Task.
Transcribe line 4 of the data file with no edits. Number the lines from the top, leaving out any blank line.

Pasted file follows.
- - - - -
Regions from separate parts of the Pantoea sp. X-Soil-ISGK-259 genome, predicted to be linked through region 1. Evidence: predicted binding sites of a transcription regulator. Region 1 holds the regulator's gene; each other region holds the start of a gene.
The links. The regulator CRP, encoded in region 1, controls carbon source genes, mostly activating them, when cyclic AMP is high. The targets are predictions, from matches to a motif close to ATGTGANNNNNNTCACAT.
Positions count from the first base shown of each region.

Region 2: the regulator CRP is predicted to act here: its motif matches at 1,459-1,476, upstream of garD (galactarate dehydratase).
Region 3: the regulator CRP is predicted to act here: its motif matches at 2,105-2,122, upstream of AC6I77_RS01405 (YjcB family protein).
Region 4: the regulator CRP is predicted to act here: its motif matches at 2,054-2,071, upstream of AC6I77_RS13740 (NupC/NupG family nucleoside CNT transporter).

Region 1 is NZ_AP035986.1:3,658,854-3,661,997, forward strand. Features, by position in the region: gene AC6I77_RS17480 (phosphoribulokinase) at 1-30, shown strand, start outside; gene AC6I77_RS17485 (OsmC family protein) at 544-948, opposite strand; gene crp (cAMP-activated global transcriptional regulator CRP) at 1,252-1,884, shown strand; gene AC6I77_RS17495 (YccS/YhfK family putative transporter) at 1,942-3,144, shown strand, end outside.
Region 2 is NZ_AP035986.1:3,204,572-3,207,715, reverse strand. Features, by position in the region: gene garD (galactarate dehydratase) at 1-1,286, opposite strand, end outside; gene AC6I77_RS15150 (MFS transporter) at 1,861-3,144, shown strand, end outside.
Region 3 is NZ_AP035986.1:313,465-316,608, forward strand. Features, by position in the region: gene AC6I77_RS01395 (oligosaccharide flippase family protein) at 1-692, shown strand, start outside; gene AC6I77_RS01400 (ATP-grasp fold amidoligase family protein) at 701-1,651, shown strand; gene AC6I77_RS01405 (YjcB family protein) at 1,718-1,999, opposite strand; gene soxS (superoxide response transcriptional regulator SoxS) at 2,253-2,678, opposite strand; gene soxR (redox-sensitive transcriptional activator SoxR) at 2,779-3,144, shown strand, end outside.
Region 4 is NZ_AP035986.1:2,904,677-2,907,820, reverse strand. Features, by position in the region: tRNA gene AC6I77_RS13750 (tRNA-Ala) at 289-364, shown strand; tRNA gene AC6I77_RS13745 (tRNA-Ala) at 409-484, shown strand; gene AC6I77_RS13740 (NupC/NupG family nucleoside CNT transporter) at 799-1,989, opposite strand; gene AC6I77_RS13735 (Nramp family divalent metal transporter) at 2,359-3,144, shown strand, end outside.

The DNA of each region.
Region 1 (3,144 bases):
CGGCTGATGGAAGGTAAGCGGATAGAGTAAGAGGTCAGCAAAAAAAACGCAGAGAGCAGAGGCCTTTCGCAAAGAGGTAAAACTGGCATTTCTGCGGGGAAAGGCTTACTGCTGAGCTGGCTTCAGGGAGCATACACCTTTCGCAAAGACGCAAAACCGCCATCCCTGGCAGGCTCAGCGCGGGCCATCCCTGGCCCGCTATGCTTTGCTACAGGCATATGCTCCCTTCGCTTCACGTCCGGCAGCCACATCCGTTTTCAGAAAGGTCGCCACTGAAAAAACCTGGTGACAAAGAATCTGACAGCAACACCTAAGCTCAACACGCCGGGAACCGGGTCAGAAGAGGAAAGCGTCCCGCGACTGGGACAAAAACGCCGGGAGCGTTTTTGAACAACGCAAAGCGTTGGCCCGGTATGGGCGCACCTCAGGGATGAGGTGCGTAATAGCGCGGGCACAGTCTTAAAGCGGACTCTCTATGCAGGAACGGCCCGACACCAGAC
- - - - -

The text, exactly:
Region 2: the regulator CRP is predicted to act here: its motif matches at 1,459-1,476, upstream of garD (galactarate dehydratase).